Family thanks passengers, crew who saved dad on flight
Joanie Connell said her parents were flying to Florida when he was found unconscious when a flight attendant tried to take his drink order
By Donita Naylor
The Providence Journal
PROVIDENCE, R.I. — The family of a Southwest passenger whose life was saved Dec. 19 on a flight from Rhode Island to Tampa, Florida, wants to thank everyone involved.
The family especially hopes that the doctor who came forward when flight attendants asked for medical help will come forward again so they can thank her personally.
An email from Joanie Connell, whose father was the man found unconscious on Southwest Flight 1965, said her parents had been flying to visit a daughter who lives near Tampa.
Once seated, their father told their mother that he felt in need of a nap, which wasn't unusual, Connell said. A flight attendant trying to take his drink request, however, found that he was unconscious.
Neither the flight attendant nor his supervisor could find a pulse, so they asked for help from anyone with a medical license.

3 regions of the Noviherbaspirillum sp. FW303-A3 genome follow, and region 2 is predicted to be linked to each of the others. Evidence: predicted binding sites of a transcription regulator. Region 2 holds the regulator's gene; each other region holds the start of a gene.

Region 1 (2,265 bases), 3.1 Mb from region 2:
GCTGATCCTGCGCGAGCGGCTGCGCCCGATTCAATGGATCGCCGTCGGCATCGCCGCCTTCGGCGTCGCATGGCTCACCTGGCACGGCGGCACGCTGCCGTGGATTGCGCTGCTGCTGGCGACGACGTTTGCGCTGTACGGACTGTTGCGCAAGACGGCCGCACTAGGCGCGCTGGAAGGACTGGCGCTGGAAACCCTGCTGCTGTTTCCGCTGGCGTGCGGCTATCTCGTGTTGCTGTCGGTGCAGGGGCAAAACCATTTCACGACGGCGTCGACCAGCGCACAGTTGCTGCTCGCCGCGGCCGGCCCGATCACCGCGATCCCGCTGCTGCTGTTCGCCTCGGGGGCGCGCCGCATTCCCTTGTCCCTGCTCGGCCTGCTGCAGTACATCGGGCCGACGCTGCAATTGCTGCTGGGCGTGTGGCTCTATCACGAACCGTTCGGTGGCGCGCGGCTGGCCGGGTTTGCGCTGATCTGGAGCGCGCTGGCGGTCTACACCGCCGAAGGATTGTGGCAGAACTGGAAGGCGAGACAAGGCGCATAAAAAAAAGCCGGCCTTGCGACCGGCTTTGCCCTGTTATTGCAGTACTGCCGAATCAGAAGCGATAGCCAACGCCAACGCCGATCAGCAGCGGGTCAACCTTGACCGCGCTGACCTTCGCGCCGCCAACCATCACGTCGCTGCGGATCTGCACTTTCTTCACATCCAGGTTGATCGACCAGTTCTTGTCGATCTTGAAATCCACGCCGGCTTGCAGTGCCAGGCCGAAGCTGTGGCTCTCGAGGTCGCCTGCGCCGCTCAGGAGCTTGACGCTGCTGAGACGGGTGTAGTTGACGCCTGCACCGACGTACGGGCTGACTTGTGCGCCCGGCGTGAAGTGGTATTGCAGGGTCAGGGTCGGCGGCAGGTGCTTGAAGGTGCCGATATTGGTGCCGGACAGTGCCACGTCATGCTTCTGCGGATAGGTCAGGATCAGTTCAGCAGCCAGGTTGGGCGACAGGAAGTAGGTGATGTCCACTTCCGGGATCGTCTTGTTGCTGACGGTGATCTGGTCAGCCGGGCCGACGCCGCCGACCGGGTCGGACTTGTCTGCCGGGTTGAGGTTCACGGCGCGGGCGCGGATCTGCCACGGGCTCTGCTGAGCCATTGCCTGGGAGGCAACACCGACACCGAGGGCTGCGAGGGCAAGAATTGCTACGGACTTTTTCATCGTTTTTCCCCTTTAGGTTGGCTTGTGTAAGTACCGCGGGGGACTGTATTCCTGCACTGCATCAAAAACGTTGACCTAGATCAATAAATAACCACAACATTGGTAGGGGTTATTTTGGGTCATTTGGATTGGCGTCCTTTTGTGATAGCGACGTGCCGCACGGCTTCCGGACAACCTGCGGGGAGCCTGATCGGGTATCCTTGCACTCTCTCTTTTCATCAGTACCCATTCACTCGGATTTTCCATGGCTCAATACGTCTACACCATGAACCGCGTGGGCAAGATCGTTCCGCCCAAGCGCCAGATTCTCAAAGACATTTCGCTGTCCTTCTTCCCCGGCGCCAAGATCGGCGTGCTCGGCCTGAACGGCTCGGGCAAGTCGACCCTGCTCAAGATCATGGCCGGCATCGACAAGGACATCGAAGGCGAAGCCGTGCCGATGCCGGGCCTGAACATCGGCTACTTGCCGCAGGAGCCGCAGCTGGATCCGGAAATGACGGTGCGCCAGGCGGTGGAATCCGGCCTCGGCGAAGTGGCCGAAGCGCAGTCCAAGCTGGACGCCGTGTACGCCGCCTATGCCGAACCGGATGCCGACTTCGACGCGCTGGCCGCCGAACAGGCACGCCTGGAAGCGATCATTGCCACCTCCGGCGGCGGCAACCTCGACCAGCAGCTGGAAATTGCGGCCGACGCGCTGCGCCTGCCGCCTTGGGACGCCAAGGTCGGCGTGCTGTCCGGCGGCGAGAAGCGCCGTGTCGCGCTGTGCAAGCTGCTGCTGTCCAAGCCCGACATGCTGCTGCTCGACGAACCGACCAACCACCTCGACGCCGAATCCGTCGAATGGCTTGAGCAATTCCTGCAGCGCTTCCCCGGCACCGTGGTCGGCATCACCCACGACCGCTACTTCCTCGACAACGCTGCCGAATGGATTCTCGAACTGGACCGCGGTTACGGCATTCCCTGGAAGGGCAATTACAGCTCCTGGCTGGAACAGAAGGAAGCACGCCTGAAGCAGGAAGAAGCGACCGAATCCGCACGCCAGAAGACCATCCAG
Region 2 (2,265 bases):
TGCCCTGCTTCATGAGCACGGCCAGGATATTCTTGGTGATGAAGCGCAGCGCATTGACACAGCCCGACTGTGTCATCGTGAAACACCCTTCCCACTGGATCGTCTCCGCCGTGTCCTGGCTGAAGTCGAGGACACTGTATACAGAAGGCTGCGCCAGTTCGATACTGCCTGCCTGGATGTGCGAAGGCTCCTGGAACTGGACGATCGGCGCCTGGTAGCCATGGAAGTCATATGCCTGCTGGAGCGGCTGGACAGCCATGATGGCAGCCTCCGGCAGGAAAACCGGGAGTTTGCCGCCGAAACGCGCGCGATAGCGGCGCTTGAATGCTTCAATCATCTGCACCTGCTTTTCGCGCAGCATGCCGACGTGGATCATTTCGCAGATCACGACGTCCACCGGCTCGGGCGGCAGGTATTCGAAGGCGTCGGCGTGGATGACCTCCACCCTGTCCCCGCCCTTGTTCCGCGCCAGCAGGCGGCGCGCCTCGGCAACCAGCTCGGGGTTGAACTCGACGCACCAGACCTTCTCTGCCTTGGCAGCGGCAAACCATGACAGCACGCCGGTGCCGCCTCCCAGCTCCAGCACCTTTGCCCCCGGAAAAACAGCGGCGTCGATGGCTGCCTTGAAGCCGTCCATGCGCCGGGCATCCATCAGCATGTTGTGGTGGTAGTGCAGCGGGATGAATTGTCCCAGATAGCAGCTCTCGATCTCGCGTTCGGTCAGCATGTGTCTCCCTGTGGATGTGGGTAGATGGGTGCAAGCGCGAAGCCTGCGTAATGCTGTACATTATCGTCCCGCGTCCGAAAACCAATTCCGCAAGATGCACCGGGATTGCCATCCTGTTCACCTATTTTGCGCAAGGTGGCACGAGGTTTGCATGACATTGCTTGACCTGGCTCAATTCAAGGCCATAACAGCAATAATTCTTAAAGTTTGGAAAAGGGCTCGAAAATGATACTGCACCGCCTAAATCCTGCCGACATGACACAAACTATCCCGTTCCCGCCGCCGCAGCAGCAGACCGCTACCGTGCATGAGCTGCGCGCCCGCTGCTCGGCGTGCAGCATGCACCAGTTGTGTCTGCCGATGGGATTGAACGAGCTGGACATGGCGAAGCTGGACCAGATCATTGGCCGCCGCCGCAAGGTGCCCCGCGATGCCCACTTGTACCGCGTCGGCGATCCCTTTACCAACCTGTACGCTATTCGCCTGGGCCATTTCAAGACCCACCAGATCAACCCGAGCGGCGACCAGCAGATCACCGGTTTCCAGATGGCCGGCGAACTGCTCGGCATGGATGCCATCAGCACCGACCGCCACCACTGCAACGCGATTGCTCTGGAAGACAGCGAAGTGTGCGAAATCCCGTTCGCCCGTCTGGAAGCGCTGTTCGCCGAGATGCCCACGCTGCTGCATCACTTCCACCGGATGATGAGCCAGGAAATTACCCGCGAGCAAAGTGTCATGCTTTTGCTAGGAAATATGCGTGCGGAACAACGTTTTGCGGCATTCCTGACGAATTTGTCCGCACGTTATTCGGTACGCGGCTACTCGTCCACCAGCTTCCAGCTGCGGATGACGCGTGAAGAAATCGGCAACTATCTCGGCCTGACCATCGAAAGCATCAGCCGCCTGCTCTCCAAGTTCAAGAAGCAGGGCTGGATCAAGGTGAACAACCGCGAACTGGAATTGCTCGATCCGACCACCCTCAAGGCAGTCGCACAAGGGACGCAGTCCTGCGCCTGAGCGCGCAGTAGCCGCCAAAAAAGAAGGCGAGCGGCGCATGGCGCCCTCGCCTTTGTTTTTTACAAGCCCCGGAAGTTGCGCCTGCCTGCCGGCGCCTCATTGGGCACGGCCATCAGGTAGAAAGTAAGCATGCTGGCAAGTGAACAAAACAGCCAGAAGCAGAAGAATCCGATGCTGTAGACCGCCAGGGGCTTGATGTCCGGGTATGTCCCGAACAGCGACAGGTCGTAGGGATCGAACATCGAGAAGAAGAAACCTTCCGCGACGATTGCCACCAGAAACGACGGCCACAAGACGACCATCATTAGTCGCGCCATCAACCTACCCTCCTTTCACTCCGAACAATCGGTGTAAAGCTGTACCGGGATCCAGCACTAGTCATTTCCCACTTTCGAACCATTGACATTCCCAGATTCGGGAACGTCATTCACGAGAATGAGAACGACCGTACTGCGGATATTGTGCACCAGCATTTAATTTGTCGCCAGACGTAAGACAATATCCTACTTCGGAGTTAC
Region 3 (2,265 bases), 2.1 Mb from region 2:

The doctor, assisted by flight attendants and nearby passengers, gave the man oxygen and determined that he needed a hospital. The plane descended quickly to Baltimore, and an ambulance took the couple to Howard County General Hospital in Columbia, Maryland.
Tests showed he had pneumonia and had passed out from lack of oxygen. He was released Friday night and the couple returned by car to Rhode Island on Sunday.
"All are now safe at home, and the pneumonia is on the mend," Connell said in a Facebook post.
"We are grateful to everyone who helped our father-husband-grandfather live to enjoy the holidays. He would have died if the flight attendants and doctor hadn't taken care of him. We also thank the passengers on that flight, who so patiently accepted the 4-hour delay that saved his life — and respectfully kept their phones off."
One Southwest flight attendant, Rhonda Wade, wrote in an email that she and her colleagues are carefully trained as first responders. Passenger safety, not serving drinks, is their primary responsibility, she said.
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